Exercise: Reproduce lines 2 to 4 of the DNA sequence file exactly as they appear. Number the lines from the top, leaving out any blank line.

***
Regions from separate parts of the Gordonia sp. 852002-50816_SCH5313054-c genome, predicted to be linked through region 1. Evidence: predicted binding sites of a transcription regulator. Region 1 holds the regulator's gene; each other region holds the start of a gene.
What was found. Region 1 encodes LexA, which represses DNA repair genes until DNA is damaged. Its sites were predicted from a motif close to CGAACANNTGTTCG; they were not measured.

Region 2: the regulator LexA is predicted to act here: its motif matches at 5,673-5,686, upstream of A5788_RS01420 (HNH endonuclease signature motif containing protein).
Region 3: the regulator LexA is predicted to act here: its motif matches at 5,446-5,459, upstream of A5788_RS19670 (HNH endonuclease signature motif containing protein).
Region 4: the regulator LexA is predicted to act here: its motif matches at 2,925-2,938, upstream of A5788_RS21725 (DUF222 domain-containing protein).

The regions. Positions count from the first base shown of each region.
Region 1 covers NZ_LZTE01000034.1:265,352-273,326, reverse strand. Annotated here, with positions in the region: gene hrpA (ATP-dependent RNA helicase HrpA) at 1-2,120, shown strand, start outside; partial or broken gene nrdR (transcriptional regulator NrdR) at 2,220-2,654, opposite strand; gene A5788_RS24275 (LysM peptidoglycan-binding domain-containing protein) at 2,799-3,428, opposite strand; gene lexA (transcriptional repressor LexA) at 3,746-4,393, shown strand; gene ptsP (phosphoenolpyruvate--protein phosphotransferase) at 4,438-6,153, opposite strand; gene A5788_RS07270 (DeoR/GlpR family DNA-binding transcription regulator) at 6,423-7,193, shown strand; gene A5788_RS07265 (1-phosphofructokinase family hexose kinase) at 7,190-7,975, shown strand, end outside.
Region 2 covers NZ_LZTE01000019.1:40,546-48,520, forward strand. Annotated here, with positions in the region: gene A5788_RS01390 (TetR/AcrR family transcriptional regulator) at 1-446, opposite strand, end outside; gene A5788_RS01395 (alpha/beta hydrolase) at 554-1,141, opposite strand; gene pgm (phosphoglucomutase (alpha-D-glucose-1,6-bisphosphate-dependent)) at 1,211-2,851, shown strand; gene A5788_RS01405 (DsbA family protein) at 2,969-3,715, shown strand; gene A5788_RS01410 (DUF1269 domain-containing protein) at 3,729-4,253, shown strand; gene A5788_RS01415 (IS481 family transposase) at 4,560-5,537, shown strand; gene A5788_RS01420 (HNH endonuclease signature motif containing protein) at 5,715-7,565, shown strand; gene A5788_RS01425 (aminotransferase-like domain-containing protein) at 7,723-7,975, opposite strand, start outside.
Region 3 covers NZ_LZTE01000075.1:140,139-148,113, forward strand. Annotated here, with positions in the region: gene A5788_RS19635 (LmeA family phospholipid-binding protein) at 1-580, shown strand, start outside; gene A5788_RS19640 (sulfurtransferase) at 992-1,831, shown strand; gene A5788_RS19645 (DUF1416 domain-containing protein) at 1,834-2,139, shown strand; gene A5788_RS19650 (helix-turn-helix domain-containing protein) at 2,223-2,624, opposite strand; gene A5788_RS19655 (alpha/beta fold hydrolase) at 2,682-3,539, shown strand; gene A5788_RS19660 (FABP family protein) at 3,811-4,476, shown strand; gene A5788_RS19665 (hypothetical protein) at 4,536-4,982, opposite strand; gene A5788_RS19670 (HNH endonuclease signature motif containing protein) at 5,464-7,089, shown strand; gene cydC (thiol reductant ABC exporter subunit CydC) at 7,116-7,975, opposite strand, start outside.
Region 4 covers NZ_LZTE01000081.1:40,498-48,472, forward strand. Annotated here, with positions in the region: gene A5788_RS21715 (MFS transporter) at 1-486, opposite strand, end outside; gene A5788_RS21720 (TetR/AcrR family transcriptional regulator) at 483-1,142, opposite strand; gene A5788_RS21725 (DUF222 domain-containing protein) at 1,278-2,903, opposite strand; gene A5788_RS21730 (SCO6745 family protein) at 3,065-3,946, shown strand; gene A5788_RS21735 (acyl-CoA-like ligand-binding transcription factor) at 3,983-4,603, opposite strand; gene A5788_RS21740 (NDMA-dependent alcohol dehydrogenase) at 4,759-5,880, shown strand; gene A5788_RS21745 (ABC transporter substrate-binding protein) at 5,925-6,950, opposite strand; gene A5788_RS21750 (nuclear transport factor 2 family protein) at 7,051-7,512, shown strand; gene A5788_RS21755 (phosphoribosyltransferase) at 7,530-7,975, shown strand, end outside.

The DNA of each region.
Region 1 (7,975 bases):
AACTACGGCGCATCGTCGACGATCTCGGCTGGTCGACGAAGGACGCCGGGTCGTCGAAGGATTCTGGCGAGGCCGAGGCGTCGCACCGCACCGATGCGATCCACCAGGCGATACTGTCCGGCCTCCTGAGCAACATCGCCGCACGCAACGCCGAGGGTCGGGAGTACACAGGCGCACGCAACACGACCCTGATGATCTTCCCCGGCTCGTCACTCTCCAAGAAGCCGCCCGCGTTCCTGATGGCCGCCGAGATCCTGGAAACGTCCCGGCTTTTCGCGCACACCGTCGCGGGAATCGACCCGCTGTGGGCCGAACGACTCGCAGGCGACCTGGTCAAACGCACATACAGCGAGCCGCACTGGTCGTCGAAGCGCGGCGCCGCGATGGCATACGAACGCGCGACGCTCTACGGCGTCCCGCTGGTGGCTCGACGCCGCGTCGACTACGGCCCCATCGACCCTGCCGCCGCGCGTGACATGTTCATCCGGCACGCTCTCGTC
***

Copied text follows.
What was found. Region 1 encodes LexA, which represses DNA repair genes until DNA is damaged. Its sites were predicted from a motif close to CGAACANNTGTTCG; they were not measured.

Region 2: the regulator LexA is predicted to act here: its motif matches at 5,673-5,686, upstream of A5788_RS01420 (HNH endonuclease signature motif containing protein).
Region 3: the regulator LexA is predicted to act here: its motif matches at 5,446-5,459, upstream of A5788_RS19670 (HNH endonuclease signature motif containing protein).